Samantha must live with the guilt
A TEENAGE girl who crashed her car at Tinana, killing her 17-year-old boyfriend, Adrian Hope, walked out of court yesterday with a $750 fine and a six-month driving disqualification.
But while Samantha Jane Smith, 17, left court with a light penalty it will be the memory of that night which will be her real sentence.
In handing down the decision Magistrate John Smith said it was clear Smith was remorseful.
“You suffered the loss of a boyfriend and you also suffered physically,” he said.
“No one can compensate you for what you’ve lost, or compensate the parents of Adrian.
“You will carry that with you for the rest of your life.”
Smith pleaded guilty to driving without due care and attention.
Prosecutor Sergeant Craig Ryan said the circumstances of the crash, including wet weather, poor visibility and Smith’s driving inexperience, meant she was not charged with the more serious offence of dangerous driving causing death.
The court heard that Smith was driving along Iindah Road about 9.30pm on December 28 when she drove through a Give Way sign and into the path of a utility on Teddington Road.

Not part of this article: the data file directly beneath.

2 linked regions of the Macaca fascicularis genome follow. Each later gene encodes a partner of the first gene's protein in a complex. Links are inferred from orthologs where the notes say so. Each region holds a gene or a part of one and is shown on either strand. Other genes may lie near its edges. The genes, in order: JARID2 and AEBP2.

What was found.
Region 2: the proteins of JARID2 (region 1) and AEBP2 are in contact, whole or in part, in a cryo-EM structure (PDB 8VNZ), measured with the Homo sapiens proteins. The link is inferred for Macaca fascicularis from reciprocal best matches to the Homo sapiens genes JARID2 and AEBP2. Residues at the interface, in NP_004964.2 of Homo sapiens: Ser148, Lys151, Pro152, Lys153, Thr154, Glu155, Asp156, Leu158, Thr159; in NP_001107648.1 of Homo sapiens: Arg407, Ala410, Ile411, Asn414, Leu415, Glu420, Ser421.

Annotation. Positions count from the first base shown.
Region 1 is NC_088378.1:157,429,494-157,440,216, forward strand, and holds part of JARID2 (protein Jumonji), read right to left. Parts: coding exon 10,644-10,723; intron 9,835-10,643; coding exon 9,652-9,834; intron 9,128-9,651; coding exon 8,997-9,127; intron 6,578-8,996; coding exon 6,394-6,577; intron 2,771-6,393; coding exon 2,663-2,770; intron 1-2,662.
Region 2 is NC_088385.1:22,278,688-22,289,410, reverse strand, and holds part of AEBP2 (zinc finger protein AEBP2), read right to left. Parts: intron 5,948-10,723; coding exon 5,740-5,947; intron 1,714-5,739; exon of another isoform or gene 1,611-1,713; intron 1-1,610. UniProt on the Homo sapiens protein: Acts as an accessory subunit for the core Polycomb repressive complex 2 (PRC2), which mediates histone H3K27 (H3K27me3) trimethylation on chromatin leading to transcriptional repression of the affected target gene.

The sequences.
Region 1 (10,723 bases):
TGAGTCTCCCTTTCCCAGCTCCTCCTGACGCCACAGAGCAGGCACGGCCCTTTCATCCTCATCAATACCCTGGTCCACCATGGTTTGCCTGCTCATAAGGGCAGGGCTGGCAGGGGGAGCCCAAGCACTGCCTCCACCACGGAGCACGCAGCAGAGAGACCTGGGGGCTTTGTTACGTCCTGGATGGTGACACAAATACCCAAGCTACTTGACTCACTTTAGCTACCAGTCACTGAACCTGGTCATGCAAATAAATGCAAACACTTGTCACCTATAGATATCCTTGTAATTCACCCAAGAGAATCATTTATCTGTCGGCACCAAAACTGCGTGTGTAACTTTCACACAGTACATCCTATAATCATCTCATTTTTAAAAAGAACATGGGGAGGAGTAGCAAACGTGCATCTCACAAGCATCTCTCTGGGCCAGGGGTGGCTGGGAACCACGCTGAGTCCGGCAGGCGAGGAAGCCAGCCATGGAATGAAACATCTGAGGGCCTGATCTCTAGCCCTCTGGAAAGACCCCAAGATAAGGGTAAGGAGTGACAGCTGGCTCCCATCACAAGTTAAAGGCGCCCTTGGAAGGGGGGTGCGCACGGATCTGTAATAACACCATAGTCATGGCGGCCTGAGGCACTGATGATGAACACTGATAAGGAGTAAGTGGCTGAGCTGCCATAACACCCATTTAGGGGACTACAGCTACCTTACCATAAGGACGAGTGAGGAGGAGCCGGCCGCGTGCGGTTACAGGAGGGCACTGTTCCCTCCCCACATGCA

“The driver of the utility observed oncoming headlights and realised the vehicle didn’t appear to be stopping,” Sgt Ryan said.
“He braked heavily but was unable to avoid impact with the sedan.”
Sgt Ryan said Smith was unconscious from the moment of impact and her car continued for about 60 metres before coming to a stop in Woocoo Park.
Her sole passenger, Adrian, was cut from the wreckage and died before reaching hospital.
Smith was in the intensive care unit of Hervey Bay Hospital for several days and suffered a fractured collarbone, fractured ribs and internal injuries.
Sgt Ryan said it had been raining heavily on the night of the crash but it was not raining at the time of the collision.
“There were large pools of water on the road. It was night-time and the intersection was poorly lit. The Give Way sign did not have a reflective surface.
“The defendant braked at the point of a white triangle on the road and a reconstruction showed her vehicle would have been travelling below the speed limit, at a rate of between 45-50 kmh.
“She was on her way to an event. She was unfamiliar with the road and was looking for an intersection she had to turn at.”
Sgt Ryan said Smith only had her licence for three months before the crash and her lack of experience combined with the road conditions led to the crash.
Smith was represented in court by solicitor Trinity McGarvie, who tendered several references from Smith’s former teachers at Maryborough High School as well as her employer.
Ms McGarvie said her client offered no excuse for the crash and that the incident had affected Smith dramatically, both physically and mentally.